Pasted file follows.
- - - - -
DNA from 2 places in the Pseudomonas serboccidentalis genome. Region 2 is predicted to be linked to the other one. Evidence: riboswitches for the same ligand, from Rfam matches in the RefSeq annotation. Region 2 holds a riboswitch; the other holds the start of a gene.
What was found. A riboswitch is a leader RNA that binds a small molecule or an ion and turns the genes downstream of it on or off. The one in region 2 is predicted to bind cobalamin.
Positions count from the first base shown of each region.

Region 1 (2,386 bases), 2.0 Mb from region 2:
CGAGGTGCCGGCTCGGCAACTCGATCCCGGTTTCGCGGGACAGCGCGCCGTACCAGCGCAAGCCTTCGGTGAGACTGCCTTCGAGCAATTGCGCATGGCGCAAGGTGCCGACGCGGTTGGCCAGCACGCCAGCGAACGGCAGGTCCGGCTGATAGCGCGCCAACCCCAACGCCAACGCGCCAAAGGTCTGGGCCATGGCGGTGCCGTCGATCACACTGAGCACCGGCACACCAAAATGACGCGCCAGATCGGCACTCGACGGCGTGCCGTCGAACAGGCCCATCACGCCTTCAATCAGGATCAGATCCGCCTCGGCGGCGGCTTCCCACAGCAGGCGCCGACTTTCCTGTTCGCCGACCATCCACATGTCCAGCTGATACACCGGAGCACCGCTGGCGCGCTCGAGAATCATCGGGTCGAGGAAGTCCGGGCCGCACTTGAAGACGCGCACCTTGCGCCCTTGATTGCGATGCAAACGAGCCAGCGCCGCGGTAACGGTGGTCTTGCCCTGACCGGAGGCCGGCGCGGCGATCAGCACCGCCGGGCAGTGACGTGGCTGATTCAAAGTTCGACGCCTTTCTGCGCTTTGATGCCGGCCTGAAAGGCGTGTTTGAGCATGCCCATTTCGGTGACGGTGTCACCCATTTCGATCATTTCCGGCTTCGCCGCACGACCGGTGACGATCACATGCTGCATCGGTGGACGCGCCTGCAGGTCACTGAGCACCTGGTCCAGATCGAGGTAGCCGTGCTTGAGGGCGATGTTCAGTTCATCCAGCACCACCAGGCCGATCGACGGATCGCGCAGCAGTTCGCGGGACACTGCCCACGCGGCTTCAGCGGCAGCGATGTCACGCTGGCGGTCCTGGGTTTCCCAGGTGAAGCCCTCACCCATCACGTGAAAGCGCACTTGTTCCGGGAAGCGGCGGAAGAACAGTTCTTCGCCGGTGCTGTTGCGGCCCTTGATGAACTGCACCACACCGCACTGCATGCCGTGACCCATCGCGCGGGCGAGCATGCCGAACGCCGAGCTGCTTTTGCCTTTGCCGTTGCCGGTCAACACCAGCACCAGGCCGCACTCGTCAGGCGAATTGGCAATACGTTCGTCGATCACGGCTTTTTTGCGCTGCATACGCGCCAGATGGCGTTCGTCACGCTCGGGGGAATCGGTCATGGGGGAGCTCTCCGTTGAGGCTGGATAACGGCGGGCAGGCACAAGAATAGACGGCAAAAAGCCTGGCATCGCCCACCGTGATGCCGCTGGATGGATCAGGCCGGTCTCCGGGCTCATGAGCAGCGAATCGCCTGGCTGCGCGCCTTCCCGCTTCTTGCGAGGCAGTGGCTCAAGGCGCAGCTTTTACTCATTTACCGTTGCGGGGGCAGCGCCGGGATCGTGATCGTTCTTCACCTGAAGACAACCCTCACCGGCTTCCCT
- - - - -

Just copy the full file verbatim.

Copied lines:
DNA from 2 places in the Pseudomonas serboccidentalis genome. Region 2 is predicted to be linked to the other one. Evidence: riboswitches for the same ligand, from Rfam matches in the RefSeq annotation. Region 2 holds a riboswitch; the other holds the start of a gene.
What was found. A riboswitch is a leader RNA that binds a small molecule or an ion and turns the genes downstream of it on or off. The one in region 2 is predicted to bind cobalamin.
Positions count from the first base shown of each region.

Region 1 (2,386 bases), 2.0 Mb from region 2:
CGAGGTGCCGGCTCGGCAACTCGATCCCGGTTTCGCGGGACAGCGCGCCGTACCAGCGCAAGCCTTCGGTGAGACTGCCTTCGAGCAATTGCGCATGGCGCAAGGTGCCGACGCGGTTGGCCAGCACGCCAGCGAACGGCAGGTCCGGCTGATAGCGCGCCAACCCCAACGCCAACGCGCCAAAGGTCTGGGCCATGGCGGTGCCGTCGATCACACTGAGCACCGGCACACCAAAATGACGCGCCAGATCGGCACTCGACGGCGTGCCGTCGAACAGGCCCATCACGCCTTCAATCAGGATCAGATCCGCCTCGGCGGCGGCTTCCCACAGCAGGCGCCGACTTTCCTGTTCGCCGACCATCCACATGTCCAGCTGATACACCGGAGCACCGCTGGCGCGCTCGAGAATCATCGGGTCGAGGAAGTCCGGGCCGCACTTGAAGACGCGCACCTTGCGCCCTTGATTGCGATGCAAACGAGCCAGCGCCGCGGTAACGGTGGTCTTGCCCTGACCGGAGGCCGGCGCGGCGATCAGCACCGCCGGGCAGTGACGTGGCTGATTCAAAGTTCGACGCCTTTCTGCGCTTTGATGCCGGCCTGAAAGGCGTGTTTGAGCATGCCCATTTCGGTGACGGTGTCACCCATTTCGATCATTTCCGGCTTCGCCGCACGACCGGTGACGATCACATGCTGCATCGGTGGACGCGCCTGCAGGTCACTGAGCACCTGGTCCAGATCGAGGTAGCCGTGCTTGAGGGCGATGTTCAGTTCATCCAGCACCACCAGGCCGATCGACGGATCGCGCAGCAGTTCGCGGGACACTGCCCACGCGGCTTCAGCGGCAGCGATGTCACGCTGGCGGTCCTGGGTTTCCCAGGTGAAGCCCTCACCCATCACGTGAAAGCGCACTTGTTCCGGGAAGCGGCGGAAGAACAGTTCTTCGCCGGTGCTGTTGCGGCCCTTGATGAACTGCACCACACCGCACTGCATGCCGTGACCCATCGCGCGGGCGAGCATGCCGAACGCCGAGCTGCTTTTGCCTTTGCCGTTGCCGGTCAACACCAGCACCAGGCCGCACTCGTCAGGCGAATTGGCAATACGTTCGTCGATCACGGCTTTTTTGCGCTGCATACGCGCCAGATGGCGTTCGTCACGCTCGGGGGAATCGGTCATGGGGGAGCTCTCCGTTGAGGCTGGATAACGGCGGGCAGGCACAAGAATAGACGGCAAAAAGCCTGGCATCGCCCACCGTGATGCCGCTGGATGGATCAGGCCGGTCTCCGGGCTCATGAGCAGCGAATCGCCTGGCTGCGCGCCTTCCCGCTTCTTGCGAGGCAGTGGCTCAAGGCGCAGCTTTTACTCATTTACCGTTGCGGGGGCAGCGCCGGGATCGTGATCGTTCTTCACCTGAAGACAACCCTCACCGGCTTCCCT